Heaven on Earth

Heaven on Earth

Tuesday, April 20, 2010

They came, they sheared.

My Grandpa used to keep 10 or so sheep in his pasture behind his house.  The Mickels own 3,000 head but there are only about half of them in the pens today.  When the shearers came to Grandpa's in the spring it was nothing like this.  They sheared with manual shears; think big hedge clippers.  They tied the sheeps legs and stooped over them.  I thought they were fast! 
Wow, these guys in the trailer are like lightning with their electric shears.  (You gotta love a company that paints their shearing trailer bright purple).  Every 1 1/2 minutes a newly shorn sheep came down the ramp.

I have to make a correction from my last post (sorry, Mary, for the mis-information).  When I was told by my friend that the shearers were from Australia, I thought the company was from Australia.  The company is from Wyoming, just a state away. Three of their shearers are from Australia and New Zealand.  They come here to America in their off-season  and travel with this company from Wyoming.  The Hoopes take their equipment around the west to anyone who needs their services.  That's a lot of traveling.  I was told that they make very good money AND THEY SHOULD.  What a difficult and physically demanding job.  Not to mention the wear and tear on their bodies.  The faster they shear, the more they get paid.  Literally back breaking work.  The shearers pull the sheep in from the canvas flap that leads from the chute on the right of the photo, shear them, and send them out the doors to the left of the photo (behind the shearers) that open onto the ramp on the outside.   They push the fleeces out under the flap to the grader.  Talk about a work-out; day in and day out for about 9 hours a day.
Check out those harnesses.  They have springs on them but it is hard on their muscles and joints even with the harnesses.  They are just holding the sheep down as they shear them.  That takes some muscle to wrestle a sheep.  The harnesses help support them as they turn and bend, but even so that is a lot of wear and tear on your body.  It was a nice temperature out; about 68 degrees, but it was smelly and stuffy in that trailer, let me tell you.
An employee looks at the fleeces and rates them fine, extra-fine, course, etc. depending on the quality of their wool. He then separates them into piles and Eric loads them into the compressor (Dan, in the blue shirt, was helping Eric, because Dan thought Eric looked tired).  Eric is the son of the owner of the company (Cliff).  Cliff is in the trailer shearing and Eric works outside.
The compressor packs the wool in big square bags that weigh 500 lbs. each.  They buy the wool outright from the ranchers, take it with them and market it.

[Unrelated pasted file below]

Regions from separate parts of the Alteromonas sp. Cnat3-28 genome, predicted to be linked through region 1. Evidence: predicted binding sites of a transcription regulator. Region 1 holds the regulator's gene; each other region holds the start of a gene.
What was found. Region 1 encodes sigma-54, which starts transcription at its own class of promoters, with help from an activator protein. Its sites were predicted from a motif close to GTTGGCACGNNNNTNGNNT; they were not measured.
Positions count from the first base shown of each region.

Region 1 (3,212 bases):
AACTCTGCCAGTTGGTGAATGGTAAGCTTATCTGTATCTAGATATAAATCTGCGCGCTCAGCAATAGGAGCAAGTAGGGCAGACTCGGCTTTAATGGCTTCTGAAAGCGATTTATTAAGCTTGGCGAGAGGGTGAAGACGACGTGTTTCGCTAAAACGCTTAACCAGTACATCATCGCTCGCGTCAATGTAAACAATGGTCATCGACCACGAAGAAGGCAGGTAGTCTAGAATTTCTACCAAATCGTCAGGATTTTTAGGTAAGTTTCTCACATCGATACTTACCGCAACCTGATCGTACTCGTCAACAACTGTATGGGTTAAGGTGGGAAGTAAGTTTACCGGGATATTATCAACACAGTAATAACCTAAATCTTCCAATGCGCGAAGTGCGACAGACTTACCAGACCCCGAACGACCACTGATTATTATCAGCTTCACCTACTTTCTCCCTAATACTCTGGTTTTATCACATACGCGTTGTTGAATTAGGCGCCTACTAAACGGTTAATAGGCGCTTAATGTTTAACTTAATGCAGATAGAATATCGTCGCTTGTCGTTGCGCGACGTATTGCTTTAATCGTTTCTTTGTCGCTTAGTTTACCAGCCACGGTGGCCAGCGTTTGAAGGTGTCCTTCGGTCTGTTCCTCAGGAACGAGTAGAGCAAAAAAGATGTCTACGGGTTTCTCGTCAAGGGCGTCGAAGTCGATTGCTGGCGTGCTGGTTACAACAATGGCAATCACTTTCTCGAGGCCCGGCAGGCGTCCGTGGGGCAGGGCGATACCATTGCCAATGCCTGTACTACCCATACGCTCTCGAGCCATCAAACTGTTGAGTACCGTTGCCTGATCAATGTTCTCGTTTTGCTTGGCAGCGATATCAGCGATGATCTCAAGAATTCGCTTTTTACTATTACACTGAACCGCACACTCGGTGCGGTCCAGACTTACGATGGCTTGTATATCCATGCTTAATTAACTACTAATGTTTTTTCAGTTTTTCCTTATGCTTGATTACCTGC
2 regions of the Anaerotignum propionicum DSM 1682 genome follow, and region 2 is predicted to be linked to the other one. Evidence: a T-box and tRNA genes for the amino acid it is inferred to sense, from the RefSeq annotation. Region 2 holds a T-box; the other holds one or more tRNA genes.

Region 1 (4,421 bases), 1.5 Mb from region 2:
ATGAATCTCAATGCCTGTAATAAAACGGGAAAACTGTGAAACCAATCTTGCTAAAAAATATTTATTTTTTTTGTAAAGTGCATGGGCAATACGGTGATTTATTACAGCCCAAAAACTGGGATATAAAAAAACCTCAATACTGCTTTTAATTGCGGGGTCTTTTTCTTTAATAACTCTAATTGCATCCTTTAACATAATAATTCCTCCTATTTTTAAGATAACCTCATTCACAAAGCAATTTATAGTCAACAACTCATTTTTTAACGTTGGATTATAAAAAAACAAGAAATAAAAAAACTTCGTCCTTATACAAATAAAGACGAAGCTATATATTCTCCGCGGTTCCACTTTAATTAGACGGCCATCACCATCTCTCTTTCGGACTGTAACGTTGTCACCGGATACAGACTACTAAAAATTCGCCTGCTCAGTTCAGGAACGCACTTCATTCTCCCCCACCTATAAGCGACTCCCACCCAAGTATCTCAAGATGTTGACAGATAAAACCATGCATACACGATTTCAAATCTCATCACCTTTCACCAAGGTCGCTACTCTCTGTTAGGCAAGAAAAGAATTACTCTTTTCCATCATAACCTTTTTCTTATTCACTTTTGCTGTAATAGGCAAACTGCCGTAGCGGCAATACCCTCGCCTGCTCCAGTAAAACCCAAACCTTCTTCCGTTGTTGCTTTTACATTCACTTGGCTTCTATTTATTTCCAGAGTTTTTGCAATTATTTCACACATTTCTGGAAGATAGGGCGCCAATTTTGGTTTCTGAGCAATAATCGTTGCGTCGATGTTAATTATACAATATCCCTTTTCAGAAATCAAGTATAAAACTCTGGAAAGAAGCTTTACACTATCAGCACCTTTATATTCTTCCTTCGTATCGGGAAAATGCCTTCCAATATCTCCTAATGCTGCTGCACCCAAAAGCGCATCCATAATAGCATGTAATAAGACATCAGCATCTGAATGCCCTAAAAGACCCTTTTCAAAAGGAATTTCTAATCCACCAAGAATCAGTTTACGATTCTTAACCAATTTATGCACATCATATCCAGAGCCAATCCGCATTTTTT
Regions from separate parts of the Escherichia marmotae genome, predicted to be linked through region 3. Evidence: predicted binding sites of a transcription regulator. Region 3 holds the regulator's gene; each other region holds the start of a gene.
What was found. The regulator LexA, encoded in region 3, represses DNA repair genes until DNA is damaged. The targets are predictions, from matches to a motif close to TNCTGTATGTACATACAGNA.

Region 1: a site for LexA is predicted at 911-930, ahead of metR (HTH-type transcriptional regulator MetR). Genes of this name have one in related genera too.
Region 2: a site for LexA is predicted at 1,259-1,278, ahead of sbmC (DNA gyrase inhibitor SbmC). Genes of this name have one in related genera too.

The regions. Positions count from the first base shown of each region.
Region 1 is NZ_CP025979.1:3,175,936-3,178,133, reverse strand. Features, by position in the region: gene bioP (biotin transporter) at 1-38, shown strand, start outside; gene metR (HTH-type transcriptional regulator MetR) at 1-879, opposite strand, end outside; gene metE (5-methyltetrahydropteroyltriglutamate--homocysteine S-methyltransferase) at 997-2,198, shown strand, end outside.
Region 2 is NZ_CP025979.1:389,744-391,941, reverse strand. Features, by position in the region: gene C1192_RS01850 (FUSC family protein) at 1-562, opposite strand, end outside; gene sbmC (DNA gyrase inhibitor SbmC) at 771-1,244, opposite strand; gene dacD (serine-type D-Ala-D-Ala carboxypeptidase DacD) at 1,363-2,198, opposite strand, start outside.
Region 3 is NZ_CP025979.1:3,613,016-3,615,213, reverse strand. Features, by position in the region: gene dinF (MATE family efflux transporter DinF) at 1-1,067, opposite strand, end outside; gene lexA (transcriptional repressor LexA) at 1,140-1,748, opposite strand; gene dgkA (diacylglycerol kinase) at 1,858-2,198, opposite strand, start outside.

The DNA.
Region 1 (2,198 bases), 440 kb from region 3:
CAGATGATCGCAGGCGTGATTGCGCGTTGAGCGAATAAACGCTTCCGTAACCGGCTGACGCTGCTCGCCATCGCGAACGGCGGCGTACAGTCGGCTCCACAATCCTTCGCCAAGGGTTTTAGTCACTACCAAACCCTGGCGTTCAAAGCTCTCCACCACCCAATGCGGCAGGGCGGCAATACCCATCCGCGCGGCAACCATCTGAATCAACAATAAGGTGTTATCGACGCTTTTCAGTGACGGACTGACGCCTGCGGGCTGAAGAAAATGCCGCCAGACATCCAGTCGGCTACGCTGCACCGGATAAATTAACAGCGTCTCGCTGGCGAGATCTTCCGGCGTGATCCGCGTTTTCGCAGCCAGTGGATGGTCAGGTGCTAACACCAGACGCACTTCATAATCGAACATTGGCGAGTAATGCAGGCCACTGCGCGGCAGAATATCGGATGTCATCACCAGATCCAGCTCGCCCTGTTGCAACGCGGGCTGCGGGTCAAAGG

After the sheep are shorn they come out the doors, down the ramps, and when there is no more room, Dan, one of the ranchers, opens the gates one by one and herds them into this chute.  Then they are put into another pen to await the next step.   Brothers Matt and Dan and their sheepherders will check each sheep, dock the lamb's tails and brand their the sheep with their brand, a lower case h (for their Granpa Harold), doctor any that need it and separate the sheep into groups.  The pregnant ewes are separated out and sent to the lambing sheds to await birthing.
 The little lambs are with their moms in these sheds until they are sure that they will thrive and survive.
This is Emily, a niece of the ranchers, with one of her  newly born "bummer" lambs.  She (the lamb, not Emily) has a bad leg.  Emily, 15 years old, has her own small herd.  She started with "bummers" (the lambs that have physical problems or whose mothers have rejected them).  Someone has to bottle feed them until they are old enough to be on their own and the adults don't have time to take on this tedious and time-consuming task so it falls to the teenagers who agree to do it.  Emily does this for her uncles and in return she gets to keep the ones that make it. That's how Emily built up her own herd.
 They are branded (red oil paint is sprayed on the sheep several times a year as their fleece grows; no hot irons like they do with cows) and then the lambs are mixed in with the rest of the bigger herd.  Emily contributes money for their feed and upkeep to her uncles.  A few years ago she took out a small loan which she has already paid back.  She has quite a nest egg at fifteen.  You can see some of Emily's adult sheep in the first photo.  Her brand is the capital letter J.  She makes money when she sells the lambs. The teenage children in this family have quite a start in the business.
Look at Morgan.  He's practicing lassoing just like his uncle Matt, who is amazing with his lasso.  I've never seen anyone lasso sheep.  It actually came in quite handy many times today.   All the cousins, aunts, uncles, Grandpa, Grandma, and even a few friends like us, were welcome to help.  Some were a lot more helpful than others.  I'm quite sure this will be my first and last shearing party.

Fun for a city girl (humor me, I'm not "that old") to be in on the action.  When we commented on how hot and dusty and how much work it was to stand around, prodding sheep into chutes we were told over and over how much fun everyone was having working together.  And they really were.
Great family friends and great memories.

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